Home | Doug Silva | Surfing | Kitesurfing | SUP | Windsurfing | Pros | About | FAQ

If Your Leash Breaks and You're Going Solo Downwind!


#1

Today I was having a wonderful SOLO downwind prone paddle, finally getting in the groove of knee paddling, when I fell off on a fast steep glide. I immediately realized that that my leash broke.

I started swimming frantically to catch the board. The board then twisted from facing downwind to across the wind, and then it started rolling downwind way too fast for me to catch it. With an iPhone in an X-1 arm case, I then tried treading water to try to call 911. I never realized how hard it would be to make a call without being able to sit on a board. I felt that it would be too hard to punch in my passcode, and I forgot there’s an emergency button in the lower left of the password screen. So I tried using Siri to make the emergency call. That just was not working, with the typical Siri thinking I was saying something else. I then managed to get Siri to call my girlfriend Ali, and I just could say “Call 911. Leash Broke” and then I got disconnected. It then took some time before I could get Siri to cooperate with another call to Ali. I told her that I was really out of breath, which I was after sprinting to get my board and then trying to tread water for several minutes with just my legs in the rough seas. And the stress of fighting with Siri didn’t help! While I’m a strong swimmer, I was a bit concerned as was winded from just paddling super hard, and then from sprinting for my board. Boy, did I wish I had some floatation! Plus, the seas were super rough for swimming.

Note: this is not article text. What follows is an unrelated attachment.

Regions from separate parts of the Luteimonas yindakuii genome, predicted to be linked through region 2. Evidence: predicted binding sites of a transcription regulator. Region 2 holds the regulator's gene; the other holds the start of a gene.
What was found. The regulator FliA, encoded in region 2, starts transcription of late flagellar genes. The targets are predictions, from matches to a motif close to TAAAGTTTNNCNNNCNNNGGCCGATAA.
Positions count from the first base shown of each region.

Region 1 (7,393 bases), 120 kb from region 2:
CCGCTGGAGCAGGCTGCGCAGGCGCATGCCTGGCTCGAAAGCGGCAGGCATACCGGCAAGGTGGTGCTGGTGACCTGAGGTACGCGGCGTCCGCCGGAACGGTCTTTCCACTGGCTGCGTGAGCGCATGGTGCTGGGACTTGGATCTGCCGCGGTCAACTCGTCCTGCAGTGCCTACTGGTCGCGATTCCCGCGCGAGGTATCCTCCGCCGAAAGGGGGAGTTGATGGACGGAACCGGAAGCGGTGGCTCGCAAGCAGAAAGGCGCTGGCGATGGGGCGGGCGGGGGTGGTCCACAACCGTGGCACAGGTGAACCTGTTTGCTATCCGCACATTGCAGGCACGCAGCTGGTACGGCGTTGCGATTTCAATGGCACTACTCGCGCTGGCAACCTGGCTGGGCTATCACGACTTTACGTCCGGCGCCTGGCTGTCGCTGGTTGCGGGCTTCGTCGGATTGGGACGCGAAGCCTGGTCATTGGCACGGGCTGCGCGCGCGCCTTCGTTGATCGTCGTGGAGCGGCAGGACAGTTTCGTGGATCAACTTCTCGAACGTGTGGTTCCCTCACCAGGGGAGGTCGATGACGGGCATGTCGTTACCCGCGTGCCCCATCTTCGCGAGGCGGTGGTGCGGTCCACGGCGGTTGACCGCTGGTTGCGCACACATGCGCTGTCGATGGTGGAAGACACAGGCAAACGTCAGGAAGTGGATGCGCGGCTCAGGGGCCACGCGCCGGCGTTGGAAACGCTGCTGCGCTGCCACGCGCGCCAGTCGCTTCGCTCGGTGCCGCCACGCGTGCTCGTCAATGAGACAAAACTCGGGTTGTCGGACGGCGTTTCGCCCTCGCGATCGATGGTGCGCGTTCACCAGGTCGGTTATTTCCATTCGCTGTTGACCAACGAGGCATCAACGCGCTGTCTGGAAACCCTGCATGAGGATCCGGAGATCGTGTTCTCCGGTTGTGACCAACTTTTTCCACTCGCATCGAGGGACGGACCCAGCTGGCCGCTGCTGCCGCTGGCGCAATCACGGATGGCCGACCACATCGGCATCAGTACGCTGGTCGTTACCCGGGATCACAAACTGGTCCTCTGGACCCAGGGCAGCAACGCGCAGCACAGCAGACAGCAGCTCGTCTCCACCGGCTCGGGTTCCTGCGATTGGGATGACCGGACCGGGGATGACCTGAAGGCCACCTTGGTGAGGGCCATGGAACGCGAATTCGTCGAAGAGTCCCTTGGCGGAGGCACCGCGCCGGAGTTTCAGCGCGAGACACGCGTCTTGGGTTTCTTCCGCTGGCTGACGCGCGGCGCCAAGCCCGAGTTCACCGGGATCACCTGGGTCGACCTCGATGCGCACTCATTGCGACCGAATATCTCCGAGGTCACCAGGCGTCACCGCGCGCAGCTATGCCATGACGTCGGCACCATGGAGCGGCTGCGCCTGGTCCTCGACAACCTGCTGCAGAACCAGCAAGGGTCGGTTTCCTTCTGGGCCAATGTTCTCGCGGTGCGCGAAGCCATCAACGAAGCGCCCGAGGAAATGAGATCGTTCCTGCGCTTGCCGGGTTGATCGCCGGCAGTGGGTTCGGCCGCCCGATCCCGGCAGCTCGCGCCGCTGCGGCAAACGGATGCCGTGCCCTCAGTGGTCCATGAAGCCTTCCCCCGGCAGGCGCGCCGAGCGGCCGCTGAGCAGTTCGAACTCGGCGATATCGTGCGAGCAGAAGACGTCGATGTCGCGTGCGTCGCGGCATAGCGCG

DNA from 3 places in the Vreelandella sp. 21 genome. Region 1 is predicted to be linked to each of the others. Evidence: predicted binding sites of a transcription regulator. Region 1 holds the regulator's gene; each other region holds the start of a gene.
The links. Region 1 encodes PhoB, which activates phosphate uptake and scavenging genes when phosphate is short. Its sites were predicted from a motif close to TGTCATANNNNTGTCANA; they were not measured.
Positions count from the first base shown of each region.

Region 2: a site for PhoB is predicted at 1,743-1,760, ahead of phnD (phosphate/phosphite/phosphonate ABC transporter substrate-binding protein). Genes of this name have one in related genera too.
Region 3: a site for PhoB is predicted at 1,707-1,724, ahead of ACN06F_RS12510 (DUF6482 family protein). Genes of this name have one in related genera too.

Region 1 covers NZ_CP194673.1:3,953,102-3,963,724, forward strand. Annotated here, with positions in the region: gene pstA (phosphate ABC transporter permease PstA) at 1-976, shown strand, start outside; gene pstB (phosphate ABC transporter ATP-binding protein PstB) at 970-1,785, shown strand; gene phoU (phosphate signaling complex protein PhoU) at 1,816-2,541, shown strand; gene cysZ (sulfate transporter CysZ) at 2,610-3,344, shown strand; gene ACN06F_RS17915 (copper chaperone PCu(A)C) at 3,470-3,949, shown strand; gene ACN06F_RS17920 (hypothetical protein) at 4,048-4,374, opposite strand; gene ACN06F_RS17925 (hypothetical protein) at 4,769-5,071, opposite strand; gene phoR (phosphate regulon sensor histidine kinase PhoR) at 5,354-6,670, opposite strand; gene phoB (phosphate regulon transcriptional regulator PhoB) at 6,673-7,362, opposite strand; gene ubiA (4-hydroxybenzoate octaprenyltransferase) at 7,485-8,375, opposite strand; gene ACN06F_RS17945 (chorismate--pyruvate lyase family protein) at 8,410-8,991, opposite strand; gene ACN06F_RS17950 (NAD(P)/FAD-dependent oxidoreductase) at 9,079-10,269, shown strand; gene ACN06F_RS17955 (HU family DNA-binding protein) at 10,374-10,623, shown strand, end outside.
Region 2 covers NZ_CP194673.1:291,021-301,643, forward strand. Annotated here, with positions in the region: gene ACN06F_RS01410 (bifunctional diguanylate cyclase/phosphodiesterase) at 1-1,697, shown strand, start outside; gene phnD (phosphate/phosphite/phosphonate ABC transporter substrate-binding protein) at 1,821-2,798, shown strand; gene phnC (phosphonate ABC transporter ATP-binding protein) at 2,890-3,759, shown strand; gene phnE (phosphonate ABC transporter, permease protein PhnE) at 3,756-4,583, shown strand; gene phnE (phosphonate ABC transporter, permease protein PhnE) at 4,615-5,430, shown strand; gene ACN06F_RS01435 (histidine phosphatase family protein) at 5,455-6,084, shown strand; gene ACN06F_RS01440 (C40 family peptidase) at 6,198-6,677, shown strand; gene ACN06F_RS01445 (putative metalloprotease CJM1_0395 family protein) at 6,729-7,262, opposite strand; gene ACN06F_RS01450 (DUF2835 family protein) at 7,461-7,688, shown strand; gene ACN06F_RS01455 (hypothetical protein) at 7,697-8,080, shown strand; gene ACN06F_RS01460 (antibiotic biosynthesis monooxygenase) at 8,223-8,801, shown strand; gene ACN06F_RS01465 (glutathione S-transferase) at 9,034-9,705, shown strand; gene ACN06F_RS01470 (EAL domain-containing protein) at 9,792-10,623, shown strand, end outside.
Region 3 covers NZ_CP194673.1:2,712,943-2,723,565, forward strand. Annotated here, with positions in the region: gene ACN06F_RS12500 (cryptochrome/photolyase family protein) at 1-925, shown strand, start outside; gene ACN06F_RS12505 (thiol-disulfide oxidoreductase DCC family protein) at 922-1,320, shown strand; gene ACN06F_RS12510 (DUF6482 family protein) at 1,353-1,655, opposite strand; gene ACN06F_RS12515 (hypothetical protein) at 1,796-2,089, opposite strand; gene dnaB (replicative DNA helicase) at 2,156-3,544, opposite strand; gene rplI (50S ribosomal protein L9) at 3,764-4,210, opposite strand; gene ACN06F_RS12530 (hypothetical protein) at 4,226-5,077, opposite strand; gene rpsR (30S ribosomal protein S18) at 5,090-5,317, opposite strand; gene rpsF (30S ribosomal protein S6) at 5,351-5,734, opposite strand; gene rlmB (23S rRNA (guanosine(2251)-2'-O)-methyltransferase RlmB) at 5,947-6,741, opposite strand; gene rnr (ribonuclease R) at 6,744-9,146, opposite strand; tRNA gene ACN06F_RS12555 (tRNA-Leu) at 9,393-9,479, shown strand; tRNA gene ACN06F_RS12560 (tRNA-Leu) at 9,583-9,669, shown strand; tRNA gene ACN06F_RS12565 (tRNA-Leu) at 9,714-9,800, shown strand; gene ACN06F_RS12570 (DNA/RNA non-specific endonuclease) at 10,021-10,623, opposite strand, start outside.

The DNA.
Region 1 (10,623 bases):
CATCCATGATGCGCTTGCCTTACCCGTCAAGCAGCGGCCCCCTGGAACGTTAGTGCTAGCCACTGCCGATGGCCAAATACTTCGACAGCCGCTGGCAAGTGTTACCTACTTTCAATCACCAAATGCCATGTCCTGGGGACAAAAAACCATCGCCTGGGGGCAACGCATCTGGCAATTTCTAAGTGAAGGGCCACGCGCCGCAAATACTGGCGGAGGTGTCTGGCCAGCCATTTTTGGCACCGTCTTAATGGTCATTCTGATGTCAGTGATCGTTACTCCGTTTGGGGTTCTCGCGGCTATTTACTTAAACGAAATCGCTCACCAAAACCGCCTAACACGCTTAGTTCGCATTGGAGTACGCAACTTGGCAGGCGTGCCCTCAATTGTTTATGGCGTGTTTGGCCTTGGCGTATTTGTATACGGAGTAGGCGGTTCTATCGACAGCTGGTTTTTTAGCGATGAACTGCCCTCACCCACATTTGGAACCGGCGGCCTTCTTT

I decided to swim toward shore at the Kuau windsurfer launch. This was slow going in the big swells and wind. A bit outside the rock reef, I spotted the jet ski and waved him down. Once on the ski, I asked the operator, Brandon, “Can we find my prone board?”. I was stoked when he said sure. Since I started timing my run, I had an idea of where the board would be. It had been about 25 minutes since I lost the board, so I figured the board would be somewhere off Baldwin beach. We found the board about straight off of Baldwin Avenue. The board goes about same speed downwind by itself in 30 mph winds as when paddling it!

When I got to the beach, the lifeguards told me that Kaleo, at Hookipa, had seen the board flipping in the air.

Brandon, 2nd from left, was the super jetski driver who picked me up and then found my board.

Water Safety Tips

  1. Try to paddle with a friend, and keep an eye on each other.
  2. Carry a cell phone in a waterproof case.
  3. Be aware of how to hit Emergency on the cell phone inside the case, when treading water. This is way more difficult than when sitting on the board.
  4. Never panic. If you conserve your energy, you could eventually swim to shore from way outside.
  5. Don’t hesitate to make an emergency call if you lose your board and you’re alone.
  6. Make sure your board has your name on it, in case somebody finds it.
  7. If you have older Da Kine leash with the thick webbing, be sure to tie an extra rope to backup the tiny break-prone string inside the webbing. See images below.
  8. Avoid going super late. I was so stoked that the lifeguard at Baldwin was able to launch the ski so quickly.
  9. For my friends that don’t wear leashes in 30 mph winds, that’s nuts!

Until tomorrow!


#2

Today I tested out trying to call 911 from my iPhone inside it’s waterproof case. This was good practice. After completing the call, I hung up immediately, and got a call back from the 911 folks and I assured them I was testing the phone. I found that I had to use very solid pressure to get the touch screen to activate. If you’ve never tried to use your cell phone while treading water with your feet, it’s not easy! I thought maybe I could operate the phone underwater, but that’s worse as I couldn’t read the phone (unless I had goggles).

Incidentally, it’s best to do everything but hit the call button, and then if you hit the call button, don’t hangup, as the emergency operator needs to ensure that there’s no emergency.